# Origin of mathematical use of “orbit”

If $G$ is a group acting on a set $S$, then the "orbit" of a point $x$ in $S$ is defined as the set of all elements of the form $gx$ where $g \in G$. My question: why was the word "orbit" chosen for this concept? It is not obviously related to previous uses of this word, such as the path of a planet around the Sun.

-
1. Personally I do think the "orbit" in group theory carries the usual literal meaning of orbit.. 2. Source of the word: "ORBIT (in group theory). In a message posted to sci.math in 2009, Robert Israel wrote that Using MathSciNet the earliest reference he found to orbit that did not appear to be in the context of mechanics was Dick Wick Hall, “An example in the theory of pointwise periodic homeomorphisms,” Bull. Amer. Math. Soc. 45 (1939), Part 1:882-885: “For each point x of M the finite subset of M consisting of all the images of x under T is called the orbit of x under T.” – Soarer Jan 29 '11 at 6:40
– Soarer Jan 29 '11 at 6:40
A somewhat similar question, though more general, was posted earlier today. The answers might be of interest math.stackexchange.com/questions/19397/… – Fredrik Meyer Jan 29 '11 at 7:11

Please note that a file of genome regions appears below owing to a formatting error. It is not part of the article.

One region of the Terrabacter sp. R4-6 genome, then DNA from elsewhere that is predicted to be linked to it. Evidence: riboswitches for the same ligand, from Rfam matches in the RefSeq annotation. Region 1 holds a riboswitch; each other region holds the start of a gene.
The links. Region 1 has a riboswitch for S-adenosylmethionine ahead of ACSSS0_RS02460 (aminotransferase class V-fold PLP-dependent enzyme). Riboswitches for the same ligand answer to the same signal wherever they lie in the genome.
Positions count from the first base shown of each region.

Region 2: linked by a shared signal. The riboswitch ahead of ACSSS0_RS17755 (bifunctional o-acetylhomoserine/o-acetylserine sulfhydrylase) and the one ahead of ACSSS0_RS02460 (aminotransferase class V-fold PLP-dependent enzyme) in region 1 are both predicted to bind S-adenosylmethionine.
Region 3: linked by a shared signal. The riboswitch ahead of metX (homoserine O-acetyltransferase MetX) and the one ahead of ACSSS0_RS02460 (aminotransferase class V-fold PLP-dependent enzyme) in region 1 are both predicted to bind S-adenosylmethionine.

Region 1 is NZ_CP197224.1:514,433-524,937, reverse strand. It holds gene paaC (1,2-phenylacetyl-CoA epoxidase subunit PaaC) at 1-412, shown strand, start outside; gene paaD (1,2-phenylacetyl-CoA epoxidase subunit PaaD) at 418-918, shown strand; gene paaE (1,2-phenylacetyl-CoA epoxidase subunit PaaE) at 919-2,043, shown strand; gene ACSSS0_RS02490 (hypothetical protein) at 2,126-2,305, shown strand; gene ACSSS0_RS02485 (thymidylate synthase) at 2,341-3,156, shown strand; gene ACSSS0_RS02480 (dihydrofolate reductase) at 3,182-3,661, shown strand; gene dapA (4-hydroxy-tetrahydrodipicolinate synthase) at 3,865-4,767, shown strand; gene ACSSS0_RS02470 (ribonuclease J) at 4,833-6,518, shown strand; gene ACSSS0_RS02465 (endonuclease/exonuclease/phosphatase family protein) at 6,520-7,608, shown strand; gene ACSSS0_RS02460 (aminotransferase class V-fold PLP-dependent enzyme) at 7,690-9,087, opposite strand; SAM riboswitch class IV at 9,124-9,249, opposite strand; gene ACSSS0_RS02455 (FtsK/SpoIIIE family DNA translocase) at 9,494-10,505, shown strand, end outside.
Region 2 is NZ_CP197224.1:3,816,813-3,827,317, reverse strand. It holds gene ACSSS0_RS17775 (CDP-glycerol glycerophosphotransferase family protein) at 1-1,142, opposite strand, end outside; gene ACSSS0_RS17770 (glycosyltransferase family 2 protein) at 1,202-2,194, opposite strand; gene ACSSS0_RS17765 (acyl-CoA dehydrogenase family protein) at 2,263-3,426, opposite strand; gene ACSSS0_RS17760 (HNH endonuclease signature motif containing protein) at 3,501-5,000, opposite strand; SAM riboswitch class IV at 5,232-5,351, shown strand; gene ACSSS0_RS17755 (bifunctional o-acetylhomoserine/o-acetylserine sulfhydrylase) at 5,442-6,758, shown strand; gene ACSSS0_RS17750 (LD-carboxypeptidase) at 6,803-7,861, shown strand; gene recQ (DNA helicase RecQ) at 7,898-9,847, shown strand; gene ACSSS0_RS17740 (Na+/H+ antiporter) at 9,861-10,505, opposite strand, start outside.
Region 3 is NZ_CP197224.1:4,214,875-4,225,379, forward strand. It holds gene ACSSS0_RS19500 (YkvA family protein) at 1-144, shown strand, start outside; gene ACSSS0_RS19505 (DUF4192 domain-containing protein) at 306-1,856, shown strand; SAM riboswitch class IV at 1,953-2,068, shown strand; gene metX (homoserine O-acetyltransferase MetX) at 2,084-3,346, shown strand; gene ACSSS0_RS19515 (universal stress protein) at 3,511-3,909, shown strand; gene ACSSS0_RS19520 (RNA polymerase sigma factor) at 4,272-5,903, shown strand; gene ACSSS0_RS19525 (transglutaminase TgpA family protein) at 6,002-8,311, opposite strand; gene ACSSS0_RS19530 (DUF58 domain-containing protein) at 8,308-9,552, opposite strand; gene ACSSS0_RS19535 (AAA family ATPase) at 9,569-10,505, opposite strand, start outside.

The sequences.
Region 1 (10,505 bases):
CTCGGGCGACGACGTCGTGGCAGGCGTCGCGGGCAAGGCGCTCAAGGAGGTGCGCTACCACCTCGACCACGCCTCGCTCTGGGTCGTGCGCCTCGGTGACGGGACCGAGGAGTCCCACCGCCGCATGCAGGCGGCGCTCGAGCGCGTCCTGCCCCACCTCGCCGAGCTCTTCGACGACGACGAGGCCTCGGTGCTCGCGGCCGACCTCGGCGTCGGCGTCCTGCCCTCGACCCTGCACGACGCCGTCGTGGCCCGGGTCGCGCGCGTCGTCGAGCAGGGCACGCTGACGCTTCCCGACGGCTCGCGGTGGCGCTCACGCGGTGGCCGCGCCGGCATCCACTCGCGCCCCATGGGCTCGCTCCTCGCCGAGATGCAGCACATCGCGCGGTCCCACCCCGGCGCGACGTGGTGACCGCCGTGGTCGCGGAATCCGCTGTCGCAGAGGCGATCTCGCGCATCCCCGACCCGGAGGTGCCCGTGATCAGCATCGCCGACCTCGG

The circle group acts by rotation on the set of possible locations of a planet with respect to the sun. An orbit of this group action is (up to the distinction between circles and ellipses) a planetary orbit in the usual sense. – Qiaochu Yuan Jan 29 '11 at 9:10
I always thought that the name "orbit" comes from the rotations of the plane as in Qiaochu Yuan's comment. Let me add that the Latin etymology leads back to "orbita", which is the eye socket (of a vaguely elliptical shape). – Andrea Mori Jan 29 '11 at 13:23

It seems the concept goes back further than D.W. Hall (a student of Whyburn) - at least to Kuratowski, cf. the following excerpt from Kuczma et al. Iterative functional equations, p. 14. $\quad$ One can probably find further historical details by Googling "Kuratowski-Whyburn orbit" etc.